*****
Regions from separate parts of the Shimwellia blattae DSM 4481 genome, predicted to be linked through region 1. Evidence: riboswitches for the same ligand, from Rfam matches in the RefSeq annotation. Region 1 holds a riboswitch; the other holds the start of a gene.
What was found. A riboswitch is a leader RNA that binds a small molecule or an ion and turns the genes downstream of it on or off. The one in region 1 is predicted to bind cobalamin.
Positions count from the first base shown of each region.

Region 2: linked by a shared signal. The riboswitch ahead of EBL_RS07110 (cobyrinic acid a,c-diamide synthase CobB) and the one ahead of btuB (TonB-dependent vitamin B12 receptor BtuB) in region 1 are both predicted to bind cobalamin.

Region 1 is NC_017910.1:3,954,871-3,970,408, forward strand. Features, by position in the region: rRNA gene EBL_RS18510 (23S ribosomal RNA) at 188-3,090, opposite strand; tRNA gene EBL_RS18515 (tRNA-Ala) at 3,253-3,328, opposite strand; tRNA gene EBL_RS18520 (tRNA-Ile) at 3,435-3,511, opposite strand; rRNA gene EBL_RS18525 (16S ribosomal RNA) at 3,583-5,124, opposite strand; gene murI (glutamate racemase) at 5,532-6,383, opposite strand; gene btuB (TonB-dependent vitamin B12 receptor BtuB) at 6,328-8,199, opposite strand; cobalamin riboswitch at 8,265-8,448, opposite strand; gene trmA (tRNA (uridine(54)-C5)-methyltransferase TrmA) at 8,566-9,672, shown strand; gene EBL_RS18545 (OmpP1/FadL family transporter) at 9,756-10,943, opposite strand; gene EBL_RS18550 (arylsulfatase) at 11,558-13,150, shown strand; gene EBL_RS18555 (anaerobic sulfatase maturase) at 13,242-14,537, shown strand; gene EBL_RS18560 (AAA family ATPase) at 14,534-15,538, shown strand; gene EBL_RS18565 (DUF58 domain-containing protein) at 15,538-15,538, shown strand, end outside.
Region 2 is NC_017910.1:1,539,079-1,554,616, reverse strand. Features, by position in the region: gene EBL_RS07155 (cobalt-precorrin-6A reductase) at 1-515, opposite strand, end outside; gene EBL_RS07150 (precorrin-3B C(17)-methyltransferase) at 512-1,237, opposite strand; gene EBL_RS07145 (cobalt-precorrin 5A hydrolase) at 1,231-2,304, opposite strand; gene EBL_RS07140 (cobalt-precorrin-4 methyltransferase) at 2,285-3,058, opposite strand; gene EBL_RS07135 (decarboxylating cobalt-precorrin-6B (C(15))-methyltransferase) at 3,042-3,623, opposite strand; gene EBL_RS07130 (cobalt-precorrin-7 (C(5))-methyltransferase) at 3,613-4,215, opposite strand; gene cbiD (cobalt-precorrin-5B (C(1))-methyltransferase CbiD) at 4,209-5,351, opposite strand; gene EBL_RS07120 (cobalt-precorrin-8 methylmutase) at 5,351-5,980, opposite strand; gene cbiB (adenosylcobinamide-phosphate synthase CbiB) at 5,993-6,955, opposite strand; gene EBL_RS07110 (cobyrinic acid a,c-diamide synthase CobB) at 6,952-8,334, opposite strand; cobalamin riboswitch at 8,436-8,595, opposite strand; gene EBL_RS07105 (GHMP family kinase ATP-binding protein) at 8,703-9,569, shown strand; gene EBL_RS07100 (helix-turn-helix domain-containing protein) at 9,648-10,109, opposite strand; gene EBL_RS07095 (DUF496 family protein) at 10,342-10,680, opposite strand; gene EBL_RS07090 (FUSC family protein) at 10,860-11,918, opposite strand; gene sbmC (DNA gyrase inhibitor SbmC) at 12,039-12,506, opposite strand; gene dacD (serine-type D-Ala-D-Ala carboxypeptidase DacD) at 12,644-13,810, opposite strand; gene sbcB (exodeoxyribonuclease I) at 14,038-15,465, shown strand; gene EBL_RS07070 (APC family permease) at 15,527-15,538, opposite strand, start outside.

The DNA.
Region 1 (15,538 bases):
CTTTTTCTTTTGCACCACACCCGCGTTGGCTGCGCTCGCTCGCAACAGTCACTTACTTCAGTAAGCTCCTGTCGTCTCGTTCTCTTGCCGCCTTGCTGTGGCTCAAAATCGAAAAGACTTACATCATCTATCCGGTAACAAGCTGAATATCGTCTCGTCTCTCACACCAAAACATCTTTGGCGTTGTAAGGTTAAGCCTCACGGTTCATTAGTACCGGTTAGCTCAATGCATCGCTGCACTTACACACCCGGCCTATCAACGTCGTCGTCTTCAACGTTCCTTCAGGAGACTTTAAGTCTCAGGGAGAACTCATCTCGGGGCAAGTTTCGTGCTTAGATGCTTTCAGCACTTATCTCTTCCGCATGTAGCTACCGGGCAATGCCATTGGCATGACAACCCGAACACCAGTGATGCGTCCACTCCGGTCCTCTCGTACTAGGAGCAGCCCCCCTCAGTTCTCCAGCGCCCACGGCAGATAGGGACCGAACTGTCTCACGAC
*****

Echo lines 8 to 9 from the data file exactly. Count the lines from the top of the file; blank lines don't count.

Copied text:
Region 1 (15,538 bases):
CTTTTTCTTTTGCACCACACCCGCGTTGGCTGCGCTCGCTCGCAACAGTCACTTACTTCAGTAAGCTCCTGTCGTCTCGTTCTCTTGCCGCCTTGCTGTGGCTCAAAATCGAAAAGACTTACATCATCTATCCGGTAACAAGCTGAATATCGTCTCGTCTCTCACACCAAAACATCTTTGGCGTTGTAAGGTTAAGCCTCACGGTTCATTAGTACCGGTTAGCTCAATGCATCGCTGCACTTACACACCCGGCCTATCAACGTCGTCGTCTTCAACGTTCCTTCAGGAGACTTTAAGTCTCAGGGAGAACTCATCTCGGGGCAAGTTTCGTGCTTAGATGCTTTCAGCACTTATCTCTTCCGCATGTAGCTACCGGGCAATGCCATTGGCATGACAACCCGAACACCAGTGATGCGTCCACTCCGGTCCTCTCGTACTAGGAGCAGCCCCCCTCAGTTCTCCAGCGCCCACGGCAGATAGGGACCGAACTGTCTCACGAC